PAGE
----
In a fun thread on Vegan Twitter a couple weeks ago, there was a claim about how expensive vegan chili was to make. That making a pot of chili cost $36. It turns out that other costs, such as gas and utensils were included in the financials. However, it made me realize that I should add a vegan chili recipe to the website, as it's a dish I regularly make (because of how inexpensive and easy it is, in fact). And no, you don't need to add the cost of the utensils or gas to a store in your calculations, as those costs are relevant regardless of whether the dish includes meat or not.
i made a vegan chili the other day and spent $36 for everything to make it, had the proper means to go get the shit, had the TIME to cook the dish, and have the necessary tools to make it with no issue. that is a privilege.
— — 𝖚𝖕𝖕𝖊𝖗 𝖒𝖔𝖔𝖓 𝖙𝖜𝖔 💋⛓ (@bbsekhmet) October 23, 2019
So here is a recipe for an inexpensive yet flavorful common sense vegan chili that is easy to make. It will leave you with a ton of leftovers too. After the recipe, I will break down the cost to demonstrate how inexpensive this meal is after the recipe below.
Cheap Vegan Chili
- 6 cups diced tomato Diced. Fresh, or about 2 large tins, or 4 small tins of diced tomatoes.
- 4 cups kidney beans (cooked) This is from about 1.5 cups dry beans, and would be roughly 3-4 tins. Can sub other beans, such as pinto, navy, or black.
- 2 cups corn Frozen or fresh.
- 1 cup mushrooms Diced or sliced, fresh or frozen, any type.
- 2 onions Medium size, chopped
- 1 bell pepper Any color
- 2 carrots
- 2 celery stalks
Meat substitute: (Optional)
- 2 cups mushrooms sliced (about 4-5 large button mushrooms)
- 2/3 cup dry lentils cooked
Spices and Flavorings:
- 3 cups vegetable broth Recommend low or no sodium. Can substitute water if desired.
- 6 cloves garlic Or use minced (jar).
- 2-3 Tbsp chili powder I used a combo of ancho chili + chipotle for mine - add this to taste (desired spice level).
- 1 Tbsp cumin
- 2 Tbsp apple cider vinegar
- 2 Tbsp brown sugar or maple syrup Optional. I used brown sugar for this one.
- 1 Tbsp oregano
- 2 tsp pepper
- 2 tsp paprika
- 2 bay leaves Optional
- 1/2 tsp salt Optional
- Cook the beans and lentils (if making from dry)
- Add onions to the pot with about 1/4 cup of water or vegetable stock. Reduce the onions until slightly translucent.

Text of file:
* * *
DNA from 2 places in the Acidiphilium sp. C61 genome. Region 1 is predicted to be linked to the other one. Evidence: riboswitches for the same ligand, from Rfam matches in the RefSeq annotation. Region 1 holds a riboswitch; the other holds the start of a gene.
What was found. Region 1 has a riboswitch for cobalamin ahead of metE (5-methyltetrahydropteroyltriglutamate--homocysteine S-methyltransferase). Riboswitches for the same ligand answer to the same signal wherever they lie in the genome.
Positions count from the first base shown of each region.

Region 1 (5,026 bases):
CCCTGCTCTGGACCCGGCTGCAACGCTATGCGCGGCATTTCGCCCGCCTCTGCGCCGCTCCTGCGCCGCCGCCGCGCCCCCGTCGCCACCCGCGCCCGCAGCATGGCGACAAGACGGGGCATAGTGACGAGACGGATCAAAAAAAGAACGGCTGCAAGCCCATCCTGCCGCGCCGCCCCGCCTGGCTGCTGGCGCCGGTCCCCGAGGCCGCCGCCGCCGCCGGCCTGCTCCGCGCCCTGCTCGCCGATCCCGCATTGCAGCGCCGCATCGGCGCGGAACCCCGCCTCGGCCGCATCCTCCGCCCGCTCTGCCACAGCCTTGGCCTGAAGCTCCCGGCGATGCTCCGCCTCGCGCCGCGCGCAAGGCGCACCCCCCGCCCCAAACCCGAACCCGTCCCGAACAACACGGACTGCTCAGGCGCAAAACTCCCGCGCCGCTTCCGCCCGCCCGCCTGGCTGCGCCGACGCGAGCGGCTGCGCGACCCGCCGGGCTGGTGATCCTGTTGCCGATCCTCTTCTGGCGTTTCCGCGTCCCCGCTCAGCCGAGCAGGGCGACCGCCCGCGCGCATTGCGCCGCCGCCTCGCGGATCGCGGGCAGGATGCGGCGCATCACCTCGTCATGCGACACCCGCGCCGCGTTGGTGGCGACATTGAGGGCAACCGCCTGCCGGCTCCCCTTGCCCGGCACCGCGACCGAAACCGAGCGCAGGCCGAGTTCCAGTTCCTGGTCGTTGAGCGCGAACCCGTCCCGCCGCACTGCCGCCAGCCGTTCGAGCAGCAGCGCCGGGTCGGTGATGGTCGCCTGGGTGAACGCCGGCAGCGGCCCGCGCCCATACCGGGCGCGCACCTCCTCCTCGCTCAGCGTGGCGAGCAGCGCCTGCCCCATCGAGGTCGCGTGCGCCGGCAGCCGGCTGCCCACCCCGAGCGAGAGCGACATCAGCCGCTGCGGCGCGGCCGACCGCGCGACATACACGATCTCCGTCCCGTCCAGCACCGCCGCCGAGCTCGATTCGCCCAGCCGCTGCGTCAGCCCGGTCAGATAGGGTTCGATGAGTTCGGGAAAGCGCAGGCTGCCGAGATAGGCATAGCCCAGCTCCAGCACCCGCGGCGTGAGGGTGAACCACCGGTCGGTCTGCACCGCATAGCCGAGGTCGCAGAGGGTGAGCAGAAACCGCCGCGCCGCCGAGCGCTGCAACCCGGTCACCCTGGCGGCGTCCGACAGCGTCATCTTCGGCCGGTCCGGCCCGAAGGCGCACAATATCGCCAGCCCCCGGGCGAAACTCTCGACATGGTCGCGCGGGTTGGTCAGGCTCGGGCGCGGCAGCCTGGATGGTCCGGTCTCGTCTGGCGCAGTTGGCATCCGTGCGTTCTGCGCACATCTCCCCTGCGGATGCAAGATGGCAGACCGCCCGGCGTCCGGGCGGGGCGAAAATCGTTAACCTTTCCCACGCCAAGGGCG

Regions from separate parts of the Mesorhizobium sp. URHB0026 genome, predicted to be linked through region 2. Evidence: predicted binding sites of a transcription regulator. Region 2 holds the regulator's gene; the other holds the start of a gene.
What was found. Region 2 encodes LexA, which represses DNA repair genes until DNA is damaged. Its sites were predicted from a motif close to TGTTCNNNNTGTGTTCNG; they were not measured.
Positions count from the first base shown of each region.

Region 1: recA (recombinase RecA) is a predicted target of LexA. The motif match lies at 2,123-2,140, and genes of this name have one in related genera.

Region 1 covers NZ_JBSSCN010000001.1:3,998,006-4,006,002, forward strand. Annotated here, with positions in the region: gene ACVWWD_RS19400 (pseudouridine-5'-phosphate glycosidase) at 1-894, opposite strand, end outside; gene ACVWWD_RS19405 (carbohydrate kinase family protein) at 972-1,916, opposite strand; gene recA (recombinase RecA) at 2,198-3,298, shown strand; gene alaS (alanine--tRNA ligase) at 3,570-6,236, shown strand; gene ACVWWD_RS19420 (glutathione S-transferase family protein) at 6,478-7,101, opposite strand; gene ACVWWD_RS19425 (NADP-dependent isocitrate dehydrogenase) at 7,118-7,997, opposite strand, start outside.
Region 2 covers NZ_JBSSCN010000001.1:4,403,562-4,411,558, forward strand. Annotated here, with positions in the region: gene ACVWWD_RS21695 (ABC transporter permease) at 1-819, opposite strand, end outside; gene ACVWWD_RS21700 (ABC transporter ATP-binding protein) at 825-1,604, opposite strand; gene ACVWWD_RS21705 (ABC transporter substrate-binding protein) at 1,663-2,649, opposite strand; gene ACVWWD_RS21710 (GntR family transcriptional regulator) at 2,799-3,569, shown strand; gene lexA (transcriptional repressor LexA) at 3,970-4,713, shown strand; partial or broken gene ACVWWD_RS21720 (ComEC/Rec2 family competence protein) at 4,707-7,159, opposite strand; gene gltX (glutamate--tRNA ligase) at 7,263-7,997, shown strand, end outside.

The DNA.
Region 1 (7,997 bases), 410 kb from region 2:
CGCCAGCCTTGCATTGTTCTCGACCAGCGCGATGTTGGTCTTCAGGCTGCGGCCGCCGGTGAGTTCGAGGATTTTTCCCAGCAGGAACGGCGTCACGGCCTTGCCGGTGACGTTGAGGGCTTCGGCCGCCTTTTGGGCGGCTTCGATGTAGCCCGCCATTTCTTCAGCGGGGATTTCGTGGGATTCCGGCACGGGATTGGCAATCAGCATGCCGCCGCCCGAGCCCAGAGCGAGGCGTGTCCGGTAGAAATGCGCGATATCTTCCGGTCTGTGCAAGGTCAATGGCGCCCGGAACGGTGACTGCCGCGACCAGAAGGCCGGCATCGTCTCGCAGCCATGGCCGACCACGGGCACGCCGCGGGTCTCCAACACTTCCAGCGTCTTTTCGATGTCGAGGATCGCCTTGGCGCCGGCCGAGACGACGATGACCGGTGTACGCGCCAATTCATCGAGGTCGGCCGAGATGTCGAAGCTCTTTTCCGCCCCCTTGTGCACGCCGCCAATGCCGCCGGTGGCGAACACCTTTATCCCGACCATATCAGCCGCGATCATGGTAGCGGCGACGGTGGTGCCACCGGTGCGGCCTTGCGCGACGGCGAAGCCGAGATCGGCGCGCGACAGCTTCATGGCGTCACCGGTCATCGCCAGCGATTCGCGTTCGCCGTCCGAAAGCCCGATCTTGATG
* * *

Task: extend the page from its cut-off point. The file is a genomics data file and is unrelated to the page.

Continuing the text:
- Add the lentils and diced mushrooms to a pot, and mix well until resembles "meat". Alternatively you can blend in a food processor. This will make a thick mixture.
- Add all vegetables and spices to pot, and then the "meat" mixture, and mix well to combine. (Everything except your toppings)
- Wait to come to a boil, and then reduce heat to low to simmer. Allow to simmer for 30-40 minutes, or until you are happy with the thickness of the chili.
- Optional: If you would like your chili to be thicker, remove about 2 cups of the chili and add to a food processor or blender and blend well. Return to the pot and stir well.
- Serve with rice, or over a potato. Or, you can add rice or potato to the chili if you prefer. Top with some of the optional toppings listed in this recipe, or with your favorite alternatives.
Vegan sour cream
There are many suggestions for toppings, but this vegan chili is pictured with some sour cream on top. Here is the easy to make recipe for vegan sour cream. It's also low fat and oil free, of course, and made using whole food ingredients.
Cost of vegan chili
Where you live obviously has a big impact. I am going to work out the cost of these items on Amazon.com, which is accessible to most people (and hey, you wouldn't be using your own gas!). The cost was using Amazon Grocery for my old zip code in the San Francisco Bay Area at the time of publishing. The cost can be reduced by shopping around locally, using items on sale, being in a different Amazon zip code. and so on (using frozen produce instead of fresh, for example - which is just as healthy). So do note that this cost is most likely somewhat higher than what you could actually achieve by shopping locally, on sale, at a discount store, or even at a regular price from a regular supermarket. I assume that you already have your utensils... that you use to eat regardless of your diet preferences.
Note: I am including the optional "meat substitute" in these calculations. I am making a rough yet generous estimate for the dry spices/flavorings. Do note that these spices can absolutely be customized to what you have on hand, and many can be left out while still achieving a flavorful meal.
Checking the exact cost of each item at the quantity used, the entire massive batch of chili only costs about $15 to make, even if you need to order in your ingredients from Amazon. 8 Servings (of eat least 3 cups each) is quite generous, as this is a massive pot of food. Your serving is well over a whole cans worth of chili if you were purchasing a processed product. However, it still only works out to $1.90 per serving at Amazon calculations for Northern California.
Pretty darn reasonable at your probable "worst case scenario" pricing.
Make it even cheaper, please!
The most costly item in this chili is the mushrooms. To omit the mushrooms, you can use more of just about anything here. For the "meat blend", you could use some cooked beans or carrots instead and mash them with the lentils. The texture will be affected, but you'll still have a hearty and thick chili with the same flavor profile (pretty much).
Know someone who says vegan food is too expensive and inaccessible? Share this recipe with them!
- New Vegan Q&A: Pantry items, alcohol, and eating out - February 17, 2020
- Kale pesto and farro salad with tomatoes, spinach and peas recipe (Oil Free, Vegan) - February 14, 2020
- Oil free Vegan Kale Pesto recipe (SOS-Free option, sunflower seed base) - January 30, 2020
Last Updated on